While two unions are vehemently opposed to the new teacher evaluations, a third teachers’ group is embracing the overhaul and instructing educators on how it works.
“Not all teachers are opposed to this,” said Polly Broussard, interim executive director of the Associated Professional Educators of Louisiana, which goes by the acronym A+PEL.
Broussard and others call their group a professional organization, not a teachers’ union like the Louisiana Federation of Teachers and the Louisiana Association of Educators.
“We don’t use the techniques that they do,” said Kelli Bottger, director of government relations and communications for the group.
Months of training sessions for teachers on what the changes mean is just one of the issues that separate A+PEL from the two teacher unions.
A+PEL backed the 2010 evaluation law, which is being used for the first time to rate teachers in the current school year.
The LFT and LAE opposed the measure.
Some union leaders argue that it is part of a push by Gov. Bobby Jindal, state Superintendent of Education John White and their allies to destroy public education in Louisiana.
Leaders of both groups blasted changes to the reviews that White recommended, and which the state Board of Elementary and Secondary Education approved on Jan. 16.
A+PEL leaders praised the modifications, some of which stemmed from suggestions offered by the group after surveys of what it says is a roughly 7,000-member organization.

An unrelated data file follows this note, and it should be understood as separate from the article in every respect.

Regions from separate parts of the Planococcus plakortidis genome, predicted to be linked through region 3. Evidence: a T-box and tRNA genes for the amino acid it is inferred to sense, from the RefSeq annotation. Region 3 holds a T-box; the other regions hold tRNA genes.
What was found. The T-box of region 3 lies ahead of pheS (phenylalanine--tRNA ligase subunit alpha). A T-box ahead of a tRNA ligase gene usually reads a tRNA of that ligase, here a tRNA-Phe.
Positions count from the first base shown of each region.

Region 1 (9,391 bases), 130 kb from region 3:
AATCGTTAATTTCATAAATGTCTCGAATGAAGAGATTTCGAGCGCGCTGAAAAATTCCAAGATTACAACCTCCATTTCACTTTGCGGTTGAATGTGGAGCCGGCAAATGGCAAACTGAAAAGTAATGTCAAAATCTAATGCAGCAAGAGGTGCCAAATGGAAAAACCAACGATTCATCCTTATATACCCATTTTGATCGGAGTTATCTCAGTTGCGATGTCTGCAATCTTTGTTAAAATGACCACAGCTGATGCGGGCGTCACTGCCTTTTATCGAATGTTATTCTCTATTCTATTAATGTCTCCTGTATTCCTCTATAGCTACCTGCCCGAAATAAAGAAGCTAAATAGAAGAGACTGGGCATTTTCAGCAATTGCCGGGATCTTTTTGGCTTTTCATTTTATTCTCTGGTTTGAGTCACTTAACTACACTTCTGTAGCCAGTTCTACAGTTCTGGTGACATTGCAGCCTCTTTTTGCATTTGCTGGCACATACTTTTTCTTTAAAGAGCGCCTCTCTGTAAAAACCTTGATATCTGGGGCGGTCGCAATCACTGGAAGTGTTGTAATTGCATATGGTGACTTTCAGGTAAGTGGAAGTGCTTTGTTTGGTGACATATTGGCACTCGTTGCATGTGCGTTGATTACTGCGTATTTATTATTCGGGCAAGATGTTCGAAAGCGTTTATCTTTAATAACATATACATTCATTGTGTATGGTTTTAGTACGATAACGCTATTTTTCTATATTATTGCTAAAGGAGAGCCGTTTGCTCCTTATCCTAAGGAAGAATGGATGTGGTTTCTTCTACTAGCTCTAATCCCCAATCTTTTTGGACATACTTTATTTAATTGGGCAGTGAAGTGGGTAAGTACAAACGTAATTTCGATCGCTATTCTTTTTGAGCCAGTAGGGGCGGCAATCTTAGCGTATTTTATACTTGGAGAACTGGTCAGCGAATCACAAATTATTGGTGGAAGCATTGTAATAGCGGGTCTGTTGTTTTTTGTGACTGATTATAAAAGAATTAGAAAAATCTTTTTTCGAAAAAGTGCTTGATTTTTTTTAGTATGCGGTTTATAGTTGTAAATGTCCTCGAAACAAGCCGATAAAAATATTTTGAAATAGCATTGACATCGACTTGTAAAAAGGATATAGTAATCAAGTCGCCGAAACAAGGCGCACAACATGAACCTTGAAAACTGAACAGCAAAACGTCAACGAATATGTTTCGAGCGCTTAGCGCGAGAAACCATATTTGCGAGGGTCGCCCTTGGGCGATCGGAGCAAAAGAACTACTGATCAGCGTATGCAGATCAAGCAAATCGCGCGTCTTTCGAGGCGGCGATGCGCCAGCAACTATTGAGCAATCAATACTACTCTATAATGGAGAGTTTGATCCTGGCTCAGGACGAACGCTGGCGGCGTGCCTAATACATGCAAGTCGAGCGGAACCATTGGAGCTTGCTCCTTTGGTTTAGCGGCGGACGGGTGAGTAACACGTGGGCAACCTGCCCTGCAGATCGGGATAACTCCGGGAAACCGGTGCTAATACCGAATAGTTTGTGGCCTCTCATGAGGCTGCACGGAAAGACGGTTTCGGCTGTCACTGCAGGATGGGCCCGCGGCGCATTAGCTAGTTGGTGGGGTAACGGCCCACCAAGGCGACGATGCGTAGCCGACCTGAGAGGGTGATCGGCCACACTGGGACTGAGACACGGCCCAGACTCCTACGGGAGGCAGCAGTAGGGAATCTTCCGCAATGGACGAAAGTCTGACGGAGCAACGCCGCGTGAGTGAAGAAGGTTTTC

Teacher union officials say the reviews are flawed. Some have hinted at a legal challenge.
A+PEL officials estimate that they have led training sessions for about 2,000 teachers in the past year in a bid to shed light on the new job reviews.
Part of the aim, officials said, is to quell fears among some of the state’s 55,000 teachers that the new job reviews will lead to their dismissal.
“Teachers are concerned because they don’t have enough information,” said Keith Courville, director of professional development and university programs for the group.
The state used to rely on classroom observations, mostly by principals every one to three years to rate teacher performance.
But critics said that, since more than 98 percent of educators got satisfactory marks, the reviews meant little and student achievement suffered.
“It wasn’t much,” Courville said of the earlier reviews.
The new system requires teachers to undergo annual reviews.
Half of the job check will be linked to the growth of student achievement. The other half will be based on classroom observations.
In the past much of that focused on whether the teacher was meeting expectations, sometimes with the help of a checklist. “The new observations are all focused on the students,” Courville said.
A+PEL officials said they have held about 30 training sessions for teachers in the past 12 months. Audiences ranged from five to 180 teachers.
Officials of the group say the meetings are not limited to A+PEL members, which means that some of the questions and comments come from critics of the overhaul.
A+PEL donated $25,000 to train teachers in Tensas and Concordia parishes, where 30 percent of teachers were rated as ineffective — the lowest ranking possible — in trial runs.
The aid is meant to help prepare teachers for new, nationwide classroom standards set to take effect next year. By doing so teachers will have a better chance of getting high marks on their evaluations, Bottger said.
State education leaders initially said that, once all the evaluations are in, about 10 percent would get the top ranking, 10 percent at the bottom and 80 percent in the middle.
The changes approved by BESE earlier this month will allow teachers in the 80th percentile to land the top rating, or “highly effective.”
Those expected at the bottom end — possibly about 5,000 teachers — remain the same. In addition, teachers that fall between the 21st and 79th percentile — they would all be rated as “effective” — will be able to get additional feedback from principals on their strengths and weaknesses.
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